Internet of things (IoT). You would’ve heard of this tech-savvy term somewhere around the internet, but do you know what it means, or did you try Googling it?
Even if you have, I’m sure those technical words would’ve sent you in dizzy. Let me help you a bit in a layman language, the Internet of Things (IoT) or the Internet of Everything (IoE) can be defined as a way of connecting any electronic device to the Internet and other connected devices.
IoT refers to the Internet of Things, while IoE refers to the Internet of Everything. In concept, there is not a big difference, but in common belief, IoT is one generation before IoE. The IoT is a giant network of related things and people – all of which collect and share data about the way they use and about the environment around them.
Why the Hype?
With the development of technology over a few years, IoT has become one of the most critical technologies of the 21st century. Now that we can connect our day to day objects like kitchen appliances, cars, thermostats, baby monitors—to the Internet via embedded devices, seamless communication is possible between people, processes, and things.
How does it work?
Many of us have dreamed of homes where our appliances do our work spontaneously. The alarm sounds and the tea starts brewing the moment you wake up and start your day.
Lights come on as you walk inside your house. Some computing device (more like Jarvis from Iron man) responds to your voice commands to read your daily schedule and messages to you while you get ready, and then switch on the TV news. Your car takes you to work through the least crowded route, getting you some extra time to prepare for morning meeting while en-route.
We’ve seen such things in science fiction for a long time, but they’re now either already possible or on the verge of coming into being. And all this new tech is forming the basis of what people are calling the Internet of Things.
Devices and objects with built-in sensors are connected to an Internet of Things platform, which merges data from the different objects and applies logically to share the vital information with applications built to address specific needs.
These powerful IoT platforms can pinpoint precisely what information is useful and what can safely ignore. This information can be used to find patterns, make recommendations, and detect possible problems before they occur.
Steps Involved in IoT
A complete IoT system integrates four main components: sensors/devices, connectivity, data processing, and a user interface. each part will explain briefly below.
Firstly, a sensor or devices collect data from their surroundings. It can be as simple as a measuring temperature reading or as complex as a full feed.
- Voice Commands to Control: Control your NiteBird smart A19 light bulbs via your voice with Alexa or...
The word “sensors/devices” is used here because multiple sensors can be combined, or sensors can form a part of a device that does more than just sense things. For example, your mobile is a device that has many sensors combined (e.g., camera, accelerometer, GPS, etc.), but your mobile wholly is not just a sensor.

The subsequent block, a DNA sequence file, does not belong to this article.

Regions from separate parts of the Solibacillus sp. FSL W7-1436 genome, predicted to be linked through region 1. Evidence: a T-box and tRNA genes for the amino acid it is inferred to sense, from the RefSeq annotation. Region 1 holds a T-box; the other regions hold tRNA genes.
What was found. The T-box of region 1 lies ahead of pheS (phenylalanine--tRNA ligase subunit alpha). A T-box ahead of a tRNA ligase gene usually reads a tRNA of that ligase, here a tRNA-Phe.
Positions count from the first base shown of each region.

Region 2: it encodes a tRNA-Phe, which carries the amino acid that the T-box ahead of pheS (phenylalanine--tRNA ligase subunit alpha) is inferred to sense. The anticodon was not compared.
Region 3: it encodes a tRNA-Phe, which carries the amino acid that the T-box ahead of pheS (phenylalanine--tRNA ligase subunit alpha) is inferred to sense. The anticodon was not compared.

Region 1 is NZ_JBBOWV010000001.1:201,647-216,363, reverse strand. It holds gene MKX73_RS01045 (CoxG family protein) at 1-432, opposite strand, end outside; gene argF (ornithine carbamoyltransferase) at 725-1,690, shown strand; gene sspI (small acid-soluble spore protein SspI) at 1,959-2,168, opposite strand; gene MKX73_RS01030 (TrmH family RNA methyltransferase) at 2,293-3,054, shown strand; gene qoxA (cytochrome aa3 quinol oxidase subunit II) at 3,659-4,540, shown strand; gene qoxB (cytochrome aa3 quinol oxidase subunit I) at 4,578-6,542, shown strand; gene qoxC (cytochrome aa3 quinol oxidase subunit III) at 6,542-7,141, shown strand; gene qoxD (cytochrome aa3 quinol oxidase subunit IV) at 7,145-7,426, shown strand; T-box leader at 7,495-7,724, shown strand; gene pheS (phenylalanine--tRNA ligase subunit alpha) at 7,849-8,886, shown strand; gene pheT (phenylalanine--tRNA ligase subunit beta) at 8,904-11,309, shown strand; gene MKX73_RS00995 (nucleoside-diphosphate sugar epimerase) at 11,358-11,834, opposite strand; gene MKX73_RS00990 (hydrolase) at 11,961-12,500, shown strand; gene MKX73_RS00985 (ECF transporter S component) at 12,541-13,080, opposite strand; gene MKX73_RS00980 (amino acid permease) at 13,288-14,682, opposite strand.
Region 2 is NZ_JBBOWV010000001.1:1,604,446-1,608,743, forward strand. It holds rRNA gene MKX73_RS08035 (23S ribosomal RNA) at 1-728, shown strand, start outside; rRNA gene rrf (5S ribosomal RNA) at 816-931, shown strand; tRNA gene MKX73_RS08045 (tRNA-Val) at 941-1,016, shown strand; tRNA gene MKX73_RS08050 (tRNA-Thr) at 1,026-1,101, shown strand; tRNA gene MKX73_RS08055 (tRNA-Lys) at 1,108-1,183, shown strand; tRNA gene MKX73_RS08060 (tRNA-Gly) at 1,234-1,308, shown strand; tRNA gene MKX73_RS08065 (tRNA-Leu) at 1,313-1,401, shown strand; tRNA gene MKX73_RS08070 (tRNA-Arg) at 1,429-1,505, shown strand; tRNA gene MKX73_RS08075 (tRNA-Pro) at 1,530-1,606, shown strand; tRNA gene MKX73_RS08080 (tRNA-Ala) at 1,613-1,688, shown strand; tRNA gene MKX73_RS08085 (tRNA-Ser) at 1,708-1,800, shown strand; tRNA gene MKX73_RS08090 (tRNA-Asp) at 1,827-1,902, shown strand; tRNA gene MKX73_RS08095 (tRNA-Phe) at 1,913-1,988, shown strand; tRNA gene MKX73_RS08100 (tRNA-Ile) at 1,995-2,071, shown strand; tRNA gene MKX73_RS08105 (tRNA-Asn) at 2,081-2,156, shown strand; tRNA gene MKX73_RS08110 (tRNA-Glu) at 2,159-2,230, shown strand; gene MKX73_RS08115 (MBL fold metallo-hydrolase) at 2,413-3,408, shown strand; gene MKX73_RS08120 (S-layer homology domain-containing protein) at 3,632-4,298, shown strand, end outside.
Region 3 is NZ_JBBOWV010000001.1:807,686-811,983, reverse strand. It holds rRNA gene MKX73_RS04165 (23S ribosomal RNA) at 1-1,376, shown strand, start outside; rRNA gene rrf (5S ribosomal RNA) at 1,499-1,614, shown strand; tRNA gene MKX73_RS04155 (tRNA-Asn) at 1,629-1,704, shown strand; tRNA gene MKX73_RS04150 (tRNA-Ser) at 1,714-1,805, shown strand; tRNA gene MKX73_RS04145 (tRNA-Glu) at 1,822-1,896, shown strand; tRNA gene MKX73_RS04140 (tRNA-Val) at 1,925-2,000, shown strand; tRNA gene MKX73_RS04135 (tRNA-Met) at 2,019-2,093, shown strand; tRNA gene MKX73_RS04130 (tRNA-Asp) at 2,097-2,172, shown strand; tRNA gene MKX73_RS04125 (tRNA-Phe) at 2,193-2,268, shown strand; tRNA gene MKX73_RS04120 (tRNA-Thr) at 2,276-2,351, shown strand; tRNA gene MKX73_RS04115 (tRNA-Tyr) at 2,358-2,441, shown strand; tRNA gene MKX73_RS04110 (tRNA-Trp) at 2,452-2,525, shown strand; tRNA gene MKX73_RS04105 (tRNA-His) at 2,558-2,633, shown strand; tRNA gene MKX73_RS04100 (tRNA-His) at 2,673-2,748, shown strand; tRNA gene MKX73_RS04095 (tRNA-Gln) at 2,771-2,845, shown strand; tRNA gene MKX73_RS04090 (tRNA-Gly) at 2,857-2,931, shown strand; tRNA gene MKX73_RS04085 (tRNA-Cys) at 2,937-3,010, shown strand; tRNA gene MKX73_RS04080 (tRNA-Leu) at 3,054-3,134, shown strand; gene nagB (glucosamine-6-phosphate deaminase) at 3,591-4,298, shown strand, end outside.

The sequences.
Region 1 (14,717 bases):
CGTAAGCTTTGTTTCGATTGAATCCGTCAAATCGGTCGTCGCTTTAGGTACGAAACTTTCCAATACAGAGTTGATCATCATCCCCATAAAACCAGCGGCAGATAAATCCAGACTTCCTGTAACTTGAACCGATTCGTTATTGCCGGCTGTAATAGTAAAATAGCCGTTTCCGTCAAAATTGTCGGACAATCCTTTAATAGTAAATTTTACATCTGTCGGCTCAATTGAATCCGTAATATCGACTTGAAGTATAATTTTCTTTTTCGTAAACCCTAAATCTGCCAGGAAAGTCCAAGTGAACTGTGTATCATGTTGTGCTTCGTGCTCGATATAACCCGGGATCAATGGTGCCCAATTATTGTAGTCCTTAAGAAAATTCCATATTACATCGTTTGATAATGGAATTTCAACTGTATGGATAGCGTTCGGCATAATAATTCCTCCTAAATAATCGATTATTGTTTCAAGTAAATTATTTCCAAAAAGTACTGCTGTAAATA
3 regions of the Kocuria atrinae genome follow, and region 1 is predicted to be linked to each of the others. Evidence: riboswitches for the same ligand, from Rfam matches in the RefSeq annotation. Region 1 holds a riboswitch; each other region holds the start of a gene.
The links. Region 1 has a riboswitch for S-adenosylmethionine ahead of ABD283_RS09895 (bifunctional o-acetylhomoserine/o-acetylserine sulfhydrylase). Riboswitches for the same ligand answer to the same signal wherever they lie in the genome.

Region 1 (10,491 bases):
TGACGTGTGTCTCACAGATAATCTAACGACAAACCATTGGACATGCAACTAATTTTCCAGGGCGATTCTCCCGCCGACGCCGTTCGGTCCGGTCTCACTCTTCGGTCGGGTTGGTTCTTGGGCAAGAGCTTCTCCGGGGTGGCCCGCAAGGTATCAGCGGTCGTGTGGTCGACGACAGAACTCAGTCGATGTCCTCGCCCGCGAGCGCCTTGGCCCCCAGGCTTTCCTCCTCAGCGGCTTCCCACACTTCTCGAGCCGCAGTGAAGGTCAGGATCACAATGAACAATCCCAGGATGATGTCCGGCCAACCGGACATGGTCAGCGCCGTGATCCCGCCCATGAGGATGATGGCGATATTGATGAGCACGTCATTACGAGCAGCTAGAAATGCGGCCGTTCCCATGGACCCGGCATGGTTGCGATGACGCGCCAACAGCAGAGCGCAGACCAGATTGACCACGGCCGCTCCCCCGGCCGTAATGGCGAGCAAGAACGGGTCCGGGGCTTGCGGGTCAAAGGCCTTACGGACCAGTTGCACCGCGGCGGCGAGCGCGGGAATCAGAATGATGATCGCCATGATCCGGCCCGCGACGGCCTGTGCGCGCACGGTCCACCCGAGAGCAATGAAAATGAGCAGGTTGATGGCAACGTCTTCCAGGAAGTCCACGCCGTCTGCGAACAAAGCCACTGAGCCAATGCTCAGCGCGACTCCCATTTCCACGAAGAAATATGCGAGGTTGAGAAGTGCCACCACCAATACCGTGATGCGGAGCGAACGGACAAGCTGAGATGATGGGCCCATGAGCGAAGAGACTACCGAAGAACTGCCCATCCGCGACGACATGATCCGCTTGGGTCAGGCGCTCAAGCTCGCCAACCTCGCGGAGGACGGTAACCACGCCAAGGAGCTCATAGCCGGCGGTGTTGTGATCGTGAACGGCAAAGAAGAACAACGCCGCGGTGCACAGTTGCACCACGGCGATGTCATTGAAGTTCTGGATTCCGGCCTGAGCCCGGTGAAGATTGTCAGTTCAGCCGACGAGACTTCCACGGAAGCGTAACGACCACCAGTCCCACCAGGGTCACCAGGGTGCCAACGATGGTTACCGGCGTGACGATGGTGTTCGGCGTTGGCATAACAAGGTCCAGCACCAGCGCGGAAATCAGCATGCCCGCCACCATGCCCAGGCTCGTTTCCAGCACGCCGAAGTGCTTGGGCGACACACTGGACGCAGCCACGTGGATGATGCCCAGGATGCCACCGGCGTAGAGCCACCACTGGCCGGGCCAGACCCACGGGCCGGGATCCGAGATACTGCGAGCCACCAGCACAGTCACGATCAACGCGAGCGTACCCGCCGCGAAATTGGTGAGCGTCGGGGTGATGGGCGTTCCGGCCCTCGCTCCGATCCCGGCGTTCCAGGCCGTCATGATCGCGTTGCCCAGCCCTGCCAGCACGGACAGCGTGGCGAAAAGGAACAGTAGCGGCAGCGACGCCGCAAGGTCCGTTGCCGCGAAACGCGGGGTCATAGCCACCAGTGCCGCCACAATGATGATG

Next, step in IoT is that the data is sent to the cloud, but it needs a way to get there.
The sensors or devices can be linked to the cloud through various kinds of methods, including cellular, satellite, WiFi, Bluetooth, or connecting directly to the Internet.
- This board is your entry to the unique Arduino experience: great for learning the basics of how...
- Arduino Uno is the most used and documented board in the world
Each option has a swap between power consumption, range, and bandwidth. Selecting which connectivity option is best comes down to the specific IoT application, but they all complete the same task, i.e., helping the data to reach the cloud.
3. Data Processing
Once the data arrives at the cloud, the software does some processing on it.
It can be either very simple, such as measuring the temperature reading is within an acceptable range. Or it could go highly complex, such as using a computer screen to monitor to identify objects on video (such as burglars in your house).
4. User Interface
The next step is, the information is made useful to the end-user in some way. It could be through an alert to the person (email, or notification, etc.). For example, a warning when the temperature is high in the company’s storage.
Also, a user may have an interface that allows them to monitor the system proactively. For example, a user might want to watch the live feed of their house through a mobile app or a web browser. Depending on the application of IoT, the user may also be able to perform an action and affect the system. For example, the user might remotely change the temperature in the storage though an app on their phone.
And some actions are done automatically. Rather than waiting for you to change the temperature, the app might instead do it automatically through some defined set of rules. And rather than notify you to alert you of an intruder, the IoT system could also automatically notify relevant authorities.
The Internet Of thing is a system that consists of various sensors/devices which communicate to the cloud through some connectivity. Once the data reaches the cloud, software processes it and then might decide on preconditioned rules to act, such as sending an alert or automatically change the settings of the sensors or devices without the need for the user.
It also opens doors to IoT business opportunities where plenty of new jobs are created for the people. A quick search about home automation on YouTube will prove how much money people are spending on IoT devices and automation.